Hegel's "Reason in History"
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The paper seeks to define the terms history, spirit, man, freedom, idea and nature according to the definitions of Hegel. The writer continues with an explanation of how these terms relate to each other and how they relate to Hegel's concept of God. The paper also considers the philosophy of Kant and the ways in which their ideas differ.
From the Paper:"Freedom, to Hegel, is the very essence of Spirit, the highest reward to Spirit after its development of consciousness. To better explain that Spirit is Freedom, Hegel contrasts Spirit with Matter, its opposite. While Matter, responding to its gravitational dependence on other Matter, moves toward unity, thereby attaining substance (i.e. existence) outside itself, Spirit "does not have unity outside of itself but has found it: it is in itself and with itself." Applying this example to man, Hegel shows that the man who develops spiritually becomes more conscious of himself, and, as a result, is freer. When a person is free, he is unrestrained by external forces: his Spirit is self-contained and, therefore, independent. Hegel also says that history is included in Freedom, for history is "the exhibition of spirit striving to attain knowledge of its own nature." Since history is a record of States, and the State is produced of a reality that supports Right and Law, both of which are recognized through Freedom, both history and the State are part of Freedom. In conclusion, Freedom, says Hegel, is "the final purpose of the world.""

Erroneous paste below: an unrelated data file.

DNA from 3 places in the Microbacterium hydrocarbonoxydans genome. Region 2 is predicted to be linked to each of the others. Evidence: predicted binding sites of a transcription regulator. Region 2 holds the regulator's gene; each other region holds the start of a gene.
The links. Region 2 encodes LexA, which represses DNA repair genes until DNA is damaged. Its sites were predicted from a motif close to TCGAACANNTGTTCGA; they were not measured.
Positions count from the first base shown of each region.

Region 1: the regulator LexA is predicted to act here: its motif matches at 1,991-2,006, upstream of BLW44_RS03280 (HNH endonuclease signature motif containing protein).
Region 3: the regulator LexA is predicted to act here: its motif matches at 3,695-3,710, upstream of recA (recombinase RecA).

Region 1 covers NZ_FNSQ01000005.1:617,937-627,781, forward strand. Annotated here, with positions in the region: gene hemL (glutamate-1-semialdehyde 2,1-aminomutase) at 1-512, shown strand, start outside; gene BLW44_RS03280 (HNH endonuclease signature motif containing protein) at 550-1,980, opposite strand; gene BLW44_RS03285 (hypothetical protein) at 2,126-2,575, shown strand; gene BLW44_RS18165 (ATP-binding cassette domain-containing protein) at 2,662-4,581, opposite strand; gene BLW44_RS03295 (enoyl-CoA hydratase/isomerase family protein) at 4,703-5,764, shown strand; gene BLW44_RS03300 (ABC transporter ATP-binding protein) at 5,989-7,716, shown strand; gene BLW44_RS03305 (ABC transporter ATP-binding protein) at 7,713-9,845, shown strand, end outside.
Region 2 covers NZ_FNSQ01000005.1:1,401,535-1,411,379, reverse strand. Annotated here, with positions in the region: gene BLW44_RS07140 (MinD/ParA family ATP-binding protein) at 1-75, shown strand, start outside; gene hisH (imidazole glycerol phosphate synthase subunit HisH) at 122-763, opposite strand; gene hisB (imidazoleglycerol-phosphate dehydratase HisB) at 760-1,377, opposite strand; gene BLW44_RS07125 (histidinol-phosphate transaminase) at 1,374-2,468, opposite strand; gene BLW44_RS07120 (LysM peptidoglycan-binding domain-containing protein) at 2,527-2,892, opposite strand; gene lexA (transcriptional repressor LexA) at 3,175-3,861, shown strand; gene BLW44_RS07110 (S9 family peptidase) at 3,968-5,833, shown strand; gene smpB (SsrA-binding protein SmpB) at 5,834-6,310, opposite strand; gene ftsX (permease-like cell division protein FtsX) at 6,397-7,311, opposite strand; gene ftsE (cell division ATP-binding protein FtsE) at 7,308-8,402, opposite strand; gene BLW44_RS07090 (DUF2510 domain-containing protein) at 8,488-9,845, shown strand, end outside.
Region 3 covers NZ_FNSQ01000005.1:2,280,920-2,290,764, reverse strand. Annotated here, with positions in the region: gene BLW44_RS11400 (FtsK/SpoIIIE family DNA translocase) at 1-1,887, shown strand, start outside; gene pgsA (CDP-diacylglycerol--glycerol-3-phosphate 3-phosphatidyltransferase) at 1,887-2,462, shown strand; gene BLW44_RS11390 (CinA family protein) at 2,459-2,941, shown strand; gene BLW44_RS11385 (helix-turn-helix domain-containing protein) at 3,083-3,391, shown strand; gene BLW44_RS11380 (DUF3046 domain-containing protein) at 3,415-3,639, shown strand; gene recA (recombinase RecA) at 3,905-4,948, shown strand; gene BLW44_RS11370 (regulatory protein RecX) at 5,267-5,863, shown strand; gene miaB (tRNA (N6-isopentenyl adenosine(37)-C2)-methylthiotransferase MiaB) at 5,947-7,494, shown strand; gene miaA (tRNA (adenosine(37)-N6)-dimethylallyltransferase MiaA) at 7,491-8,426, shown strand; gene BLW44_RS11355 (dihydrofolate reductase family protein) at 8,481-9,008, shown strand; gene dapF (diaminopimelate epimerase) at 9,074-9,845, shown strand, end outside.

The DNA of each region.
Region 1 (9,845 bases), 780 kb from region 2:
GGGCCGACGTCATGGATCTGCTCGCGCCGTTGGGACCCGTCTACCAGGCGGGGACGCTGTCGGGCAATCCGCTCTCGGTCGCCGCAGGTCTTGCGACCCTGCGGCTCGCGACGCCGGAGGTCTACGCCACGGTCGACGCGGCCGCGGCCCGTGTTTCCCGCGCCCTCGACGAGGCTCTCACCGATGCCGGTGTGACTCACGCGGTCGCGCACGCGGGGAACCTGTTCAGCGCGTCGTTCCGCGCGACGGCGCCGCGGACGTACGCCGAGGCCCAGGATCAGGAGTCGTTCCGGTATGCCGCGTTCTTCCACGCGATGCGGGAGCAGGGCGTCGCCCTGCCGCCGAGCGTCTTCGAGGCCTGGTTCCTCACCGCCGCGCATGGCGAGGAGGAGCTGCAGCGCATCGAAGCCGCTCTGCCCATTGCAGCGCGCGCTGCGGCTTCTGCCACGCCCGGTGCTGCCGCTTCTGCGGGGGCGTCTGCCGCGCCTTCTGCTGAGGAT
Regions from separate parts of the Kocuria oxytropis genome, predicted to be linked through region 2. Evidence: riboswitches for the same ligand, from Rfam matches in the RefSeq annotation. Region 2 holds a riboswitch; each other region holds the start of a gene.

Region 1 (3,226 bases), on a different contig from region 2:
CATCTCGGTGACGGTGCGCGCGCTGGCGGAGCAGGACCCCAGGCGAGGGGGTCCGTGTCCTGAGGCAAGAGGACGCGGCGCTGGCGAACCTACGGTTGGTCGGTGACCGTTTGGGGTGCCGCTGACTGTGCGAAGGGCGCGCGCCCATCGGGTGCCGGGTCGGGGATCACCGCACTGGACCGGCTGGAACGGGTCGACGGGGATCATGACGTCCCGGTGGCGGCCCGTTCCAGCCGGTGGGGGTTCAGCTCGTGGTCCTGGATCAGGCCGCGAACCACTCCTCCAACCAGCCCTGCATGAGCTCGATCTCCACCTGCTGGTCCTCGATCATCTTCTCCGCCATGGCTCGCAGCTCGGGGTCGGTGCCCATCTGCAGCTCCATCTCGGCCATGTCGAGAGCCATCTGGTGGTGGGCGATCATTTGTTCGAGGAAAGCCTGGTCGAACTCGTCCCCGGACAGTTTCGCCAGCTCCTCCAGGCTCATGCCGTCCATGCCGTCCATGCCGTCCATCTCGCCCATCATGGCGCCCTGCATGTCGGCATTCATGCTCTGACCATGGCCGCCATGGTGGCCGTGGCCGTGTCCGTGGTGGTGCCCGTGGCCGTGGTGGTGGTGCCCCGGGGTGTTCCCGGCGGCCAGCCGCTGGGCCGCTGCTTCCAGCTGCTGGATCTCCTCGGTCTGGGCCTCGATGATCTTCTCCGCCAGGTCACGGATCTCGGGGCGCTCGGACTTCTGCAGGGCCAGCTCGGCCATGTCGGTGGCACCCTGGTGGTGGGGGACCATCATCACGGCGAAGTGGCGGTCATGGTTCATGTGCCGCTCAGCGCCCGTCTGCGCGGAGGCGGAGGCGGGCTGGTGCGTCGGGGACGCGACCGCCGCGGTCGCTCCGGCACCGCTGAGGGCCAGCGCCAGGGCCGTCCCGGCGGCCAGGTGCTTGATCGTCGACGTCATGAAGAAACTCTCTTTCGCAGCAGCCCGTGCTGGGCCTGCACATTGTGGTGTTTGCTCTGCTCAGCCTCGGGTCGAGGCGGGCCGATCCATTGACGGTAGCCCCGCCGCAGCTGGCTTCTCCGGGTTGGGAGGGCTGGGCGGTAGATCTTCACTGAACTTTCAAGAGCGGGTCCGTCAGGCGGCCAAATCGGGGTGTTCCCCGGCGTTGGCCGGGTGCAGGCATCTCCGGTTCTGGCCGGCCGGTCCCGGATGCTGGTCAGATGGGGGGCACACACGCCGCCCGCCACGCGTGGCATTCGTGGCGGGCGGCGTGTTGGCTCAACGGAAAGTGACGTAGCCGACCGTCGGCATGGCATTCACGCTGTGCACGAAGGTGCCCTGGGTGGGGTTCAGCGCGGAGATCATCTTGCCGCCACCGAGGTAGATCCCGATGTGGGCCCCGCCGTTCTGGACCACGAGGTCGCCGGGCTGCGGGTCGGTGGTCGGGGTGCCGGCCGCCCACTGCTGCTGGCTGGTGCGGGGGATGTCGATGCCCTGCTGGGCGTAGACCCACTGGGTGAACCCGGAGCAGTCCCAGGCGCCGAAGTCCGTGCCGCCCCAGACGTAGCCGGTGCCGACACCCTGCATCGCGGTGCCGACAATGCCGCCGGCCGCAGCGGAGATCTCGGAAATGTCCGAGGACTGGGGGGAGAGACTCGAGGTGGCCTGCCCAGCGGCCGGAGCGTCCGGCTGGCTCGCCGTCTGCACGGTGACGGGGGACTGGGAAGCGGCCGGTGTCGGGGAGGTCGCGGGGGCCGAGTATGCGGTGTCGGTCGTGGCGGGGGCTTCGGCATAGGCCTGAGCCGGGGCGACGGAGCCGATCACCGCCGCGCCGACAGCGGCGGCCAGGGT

Cite this Analytical Essay:
Hegel's "Reason in History" (2003, April 29) Retrieved March 06, 2021, from https://www.academon.com/analytical-essay/hegel-reason-in-history-25518/
"Hegel's "Reason in History"" 29 April 2003. Web. 06 March. 2021. <https://www.academon.com/analytical-essay/hegel-reason-in-history-25518/>